4 Identifying vulnerability
4.1 The importance of identifying vulnerability in community policing
Speaking at the November 2016 conference of the College of Policing, College CEO, Chief Constable Alex Marshall, asserted that ‘Vulnerability is a priority for everyone in policing and it is important that we protect the most vulnerable in society and the officers and staff carrying out this essential work’
But what is vulnerability? While there are many working definitions the one most commonly referred to comes from the 1997 Who Decides? report. In that report a vulnerable adult is defined as a person…
who is or may be in need of community care services by reason of mental or other disability, age or illness and who is or may be unable to take care of him or herself, or unable to protect him or herself against significant harm or exploitation.
When it comes to children, definitions of vulnerability are similarly diverse and often vary depending on the context of application. A more ‘plain English’ description is given by the Child and Maternity Health Observatory:
A vulnerable child… is one who is not within the social care system, but where there are warning signals that the child is becoming at risk of harm. The child and his or her family is likely to be receiving help from one or more agencies, and while no single agency has identified a significant risk to the child, when information from all agencies is pooled, the picture that emerges indicates that there are many factors having a negative impact on the child. While inter-agency data sharing to resolve child protection concerns is established, data sharing to identify these children who are earlier on in the process tends not to happen routinely in a similar way.
Police officers, social workers and other community-based professionals may have to use their professional judgement to intervene in people’s lives. One of the reasons is because an individual may be deemed vulnerable in some way and may even need some decisions made on his or her behalf. It is important to note that this idea of ‘vulnerability’ is often challenged by people using services and groups representing them – on the basis that this term does not acknowledge people’s strengths and emphasises only one negative aspect of their lives.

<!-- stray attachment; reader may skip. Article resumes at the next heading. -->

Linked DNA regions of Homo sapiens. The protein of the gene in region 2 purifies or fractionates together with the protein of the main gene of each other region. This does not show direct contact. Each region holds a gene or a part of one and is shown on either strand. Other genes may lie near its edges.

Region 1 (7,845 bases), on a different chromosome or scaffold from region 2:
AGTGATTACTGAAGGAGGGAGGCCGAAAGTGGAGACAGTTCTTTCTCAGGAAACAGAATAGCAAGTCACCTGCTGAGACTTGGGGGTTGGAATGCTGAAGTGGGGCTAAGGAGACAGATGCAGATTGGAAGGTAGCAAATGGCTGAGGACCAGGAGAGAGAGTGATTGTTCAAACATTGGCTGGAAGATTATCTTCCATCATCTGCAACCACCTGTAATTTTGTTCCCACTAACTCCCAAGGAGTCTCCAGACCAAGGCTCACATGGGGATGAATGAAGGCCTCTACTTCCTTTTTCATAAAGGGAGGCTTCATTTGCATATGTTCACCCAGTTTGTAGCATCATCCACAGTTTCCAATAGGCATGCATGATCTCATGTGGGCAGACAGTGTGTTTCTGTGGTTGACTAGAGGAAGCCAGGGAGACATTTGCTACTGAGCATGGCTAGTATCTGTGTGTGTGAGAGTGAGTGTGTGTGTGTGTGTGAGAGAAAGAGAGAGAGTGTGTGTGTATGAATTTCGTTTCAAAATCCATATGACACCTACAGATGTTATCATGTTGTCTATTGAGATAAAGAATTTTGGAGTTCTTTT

Activity 6 Identifying vulnerability in your community: At risk groups and behaviours
As highlighted by the definitions above, one challenge when discussing ‘vulnerability’ is recognising who exactly is vulnerable and the indicative behaviours.
Think about who you would include under the category of ‘vulnerable people’ in the community in which you live or work, and why. You may be able to draw upon your own work experience, or your experiences of receiving services.
Those involved in community safety work will inevitably find themselves working with a range of groups who may be categorised as vulnerable, including children, older people, people with physical, mental or learning impairments, people who are unwell or caring for dependents, people who have drug or alcohol problems, and offenders.
This is quite a lengthy list, but does this mean that they are ‘vulnerable’? This question is difficult to answer partly because of the different ways in which the word ‘vulnerable’ is understood. Does it, for example, include people who, despite being able to understand their needs and make decisions for themselves, would be at risk of physical or emotional harm if they did not receive services? To what extent do you think that vulnerability is simply the result of social disadvantage or lack of opportunity?